“There are many things of which a wise man might wish to be ignorant.” — Ralph Waldo Emerson
It’s been four months since I pulled the plug on the Facebook account I opened years ago. Honestly, I do miss it … sometimes.
I miss the posts from out-of-town friends and relatives. I miss updates from fellow writers and newspaper colleagues — especially the ones who post links to articles, books, or films I’d enjoy. I miss the automatic birthday reminders. I miss the photos of cute kids, dogs, and (especially) cats posing in costumes.
I keep promising friends who ask why I’ve “gone missing” that I’ll return … someday. And truly, I will. All I have to do is type my password to get back in the game and start playing again. Meanwhile, Facebook abstinence has forced me to schedule more face time with local pals, many of whom I didn’t see as often when we were keeping in touch via social media. Gotta love irony.
Still, the things I don’t miss override the occasional bouts of FOMO (fear of missing out). Here’s what I’ve discovered so far.
For starters, I like people a lot more when I’m not on Facebook. As human nature dictates, other folks seem more intriguing and attractive when we don’t know too much about them. Or, as rock star Stevie Nicks said: “Little girls think it’s necessary to put all their business on MySpace and Facebook, and I think it’s a shame….I’m all about mystery.”
On Facebook, however, nothing is left to the imagination. It’s not unusual for users to post photos of their bathrooms or discuss personal hygiene products. If you can’t name the top 10 things you should never share on social media, you’ll want to read this article.
When I was following the ever-flowing stream of updates — from more than 600 “friends” — I was often annoyed or baffled by so much weird behavior. Facebook may be a social network, but not everyone who comes to the table follows the basic tenets of courtesy, let alone the Golden Rule. Some users don’t communicate online with same degree of sensitivity or social savvy they’d practice face-to-face at a business function or a cocktail party. Social media is a free-for-all.
For instance, I enjoy civil political discussions with folks who’ve earned my trust and respect over the years. (Even the ones who don’t agree with me.) But I got weary of Facebook users who ranted ceaselessly on their pet causes or candidates, some deliberately inviting war-like hostility from opposing sides. Reading those updates just added more acid to my morning coffee.
On Facebook, you can share way too much of a good thing, too. Maybe that’s why they’re called “status” updates.
All too often, I felt as if I were eavesdropping when I visited friends’ FB pages — especially when I stumbled on overly cozy exchanges that should have been kept private. “My new haircut (six photos included) was worth $125 dollars, don’t you think?” … or … “We just hosted a huge party and hired a rock band” (And, oops, not all of your friends were invited.) … or … “Honey, I am so proud of your perfect SAT score!” … or … “Look at the five-course meal (eight photos included) I just whipped up to surprise my darling hubby!”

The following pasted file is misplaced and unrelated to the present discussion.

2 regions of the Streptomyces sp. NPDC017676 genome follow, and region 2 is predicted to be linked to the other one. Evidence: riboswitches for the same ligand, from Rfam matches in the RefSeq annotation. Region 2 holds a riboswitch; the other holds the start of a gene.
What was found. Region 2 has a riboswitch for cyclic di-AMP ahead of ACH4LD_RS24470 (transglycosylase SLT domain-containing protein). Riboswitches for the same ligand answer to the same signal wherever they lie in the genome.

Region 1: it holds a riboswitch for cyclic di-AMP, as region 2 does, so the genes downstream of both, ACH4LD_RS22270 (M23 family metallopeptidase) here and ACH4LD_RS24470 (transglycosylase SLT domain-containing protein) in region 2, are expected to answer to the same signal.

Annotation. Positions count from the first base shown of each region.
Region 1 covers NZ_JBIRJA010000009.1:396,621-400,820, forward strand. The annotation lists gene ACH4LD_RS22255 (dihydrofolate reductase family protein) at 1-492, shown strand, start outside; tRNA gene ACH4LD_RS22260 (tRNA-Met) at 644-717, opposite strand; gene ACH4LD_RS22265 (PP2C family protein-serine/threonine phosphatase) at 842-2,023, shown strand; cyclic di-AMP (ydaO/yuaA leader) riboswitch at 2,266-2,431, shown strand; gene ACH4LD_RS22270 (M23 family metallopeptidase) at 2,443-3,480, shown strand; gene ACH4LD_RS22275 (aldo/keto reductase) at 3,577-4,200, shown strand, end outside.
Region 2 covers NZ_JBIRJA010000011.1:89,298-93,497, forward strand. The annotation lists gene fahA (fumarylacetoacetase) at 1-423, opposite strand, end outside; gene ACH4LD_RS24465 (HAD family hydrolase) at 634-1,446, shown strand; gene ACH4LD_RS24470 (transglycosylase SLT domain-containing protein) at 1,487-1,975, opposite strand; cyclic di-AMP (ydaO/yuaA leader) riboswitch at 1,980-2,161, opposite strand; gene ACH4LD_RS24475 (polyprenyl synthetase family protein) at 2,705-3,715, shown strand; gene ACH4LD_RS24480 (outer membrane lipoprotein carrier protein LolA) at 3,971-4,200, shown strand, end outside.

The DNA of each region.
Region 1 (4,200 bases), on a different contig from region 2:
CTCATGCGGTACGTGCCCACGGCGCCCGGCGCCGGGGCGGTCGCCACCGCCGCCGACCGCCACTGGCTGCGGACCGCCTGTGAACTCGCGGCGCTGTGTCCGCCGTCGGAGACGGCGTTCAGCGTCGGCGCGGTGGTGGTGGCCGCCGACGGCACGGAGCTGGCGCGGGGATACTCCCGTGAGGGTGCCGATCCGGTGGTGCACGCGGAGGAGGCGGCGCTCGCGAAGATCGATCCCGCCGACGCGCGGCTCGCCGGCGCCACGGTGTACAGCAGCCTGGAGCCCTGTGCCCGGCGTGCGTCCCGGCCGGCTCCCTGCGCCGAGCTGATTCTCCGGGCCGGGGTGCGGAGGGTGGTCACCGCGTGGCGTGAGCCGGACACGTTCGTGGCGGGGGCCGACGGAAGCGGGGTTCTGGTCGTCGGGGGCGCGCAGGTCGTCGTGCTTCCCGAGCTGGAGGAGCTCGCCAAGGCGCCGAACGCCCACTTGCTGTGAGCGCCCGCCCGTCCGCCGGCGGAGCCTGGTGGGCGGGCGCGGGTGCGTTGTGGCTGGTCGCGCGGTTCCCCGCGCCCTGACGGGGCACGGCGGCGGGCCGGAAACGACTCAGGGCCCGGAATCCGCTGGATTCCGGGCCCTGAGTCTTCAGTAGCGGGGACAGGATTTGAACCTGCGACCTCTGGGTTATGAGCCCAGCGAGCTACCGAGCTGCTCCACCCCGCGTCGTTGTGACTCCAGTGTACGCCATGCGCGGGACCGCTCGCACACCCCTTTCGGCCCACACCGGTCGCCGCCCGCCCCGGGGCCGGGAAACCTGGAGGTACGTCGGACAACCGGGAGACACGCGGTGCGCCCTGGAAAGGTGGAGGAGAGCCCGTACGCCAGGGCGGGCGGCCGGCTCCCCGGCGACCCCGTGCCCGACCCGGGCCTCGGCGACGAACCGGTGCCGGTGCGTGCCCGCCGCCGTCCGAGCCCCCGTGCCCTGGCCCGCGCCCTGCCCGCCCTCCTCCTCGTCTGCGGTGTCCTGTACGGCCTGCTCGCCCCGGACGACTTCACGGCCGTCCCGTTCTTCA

As most of us would agree, even the most clever show-offs tend to alienate the people they’re trying hardest to impress. Real friends, after all, don’t present an over-crafted public persona at the risk of damaging key relationships.
As far as I could tell, Mark Zuckerberg and his cronies were the only ones profiting from my self-promotional activity on Facebook.
To be totally fair, I questioned my own carefully curated status updates, too. Was I bragging or sharing news? Was I overstepping healthy boundaries? And who among those 600 “friends” really needed to know my business? Was I morphing into a … narcissist?
At the suggestion of another published writer, I started a professional Facebook page — to keep self-promotion separate from personal updates and family news. Problem was, fewer than half of my Facebook friends bothered to visit my “author” page, which sort of defeated the purpose. Or maybe my “friends” were sending an unspoken message that reflected their disinterest in my work. Either way, it was twice as exhausting to keep up with both pages. As far as I could tell, Mark Zuckerberg and his cronies were the only ones profiting from my self-promotional activity.
If and when I reactivate my Facebook account, I need to rethink all of this. In the meantime, I’ve joined legions of others taking longer breaks from Facebook, some with no intention of returning.
Wise advice for users
A few years ago, I interviewed Linda Weltner for a Writer’s Digest article. Having admired her work for years, I asked the award-winning Boston Globe columnist to share her advice on crafting personal columns that others can’t wait to read.
Of course, Facebook updates aren’t exactly newspaper columns. But given the public nature of Facebook and other social media, I believe its users would do well to borrow a page from Ms. Weltner.
“Never base a column on anything that costs a great deal of money,” Weltner began. “There’s an upscale consciousness that can lead to complaining about decorating your yacht, if you know what I mean. You must constantly step back and ask, ‘Is this an equal-opportunity experience?'”
Weltner also told me that she always questioned her own motives whenever she put anything out there for public consumption. She never used her columns to “prove” she was right about anything. “It can’t be done without bragging,” she said. And bragging turns people off, no matter where or how it’s published.
This post was featured last week on BlogHer, which prompted many new and thought-provoking comments from around the country. Please check the “Comments” section below to read the continuing conversation on this topic.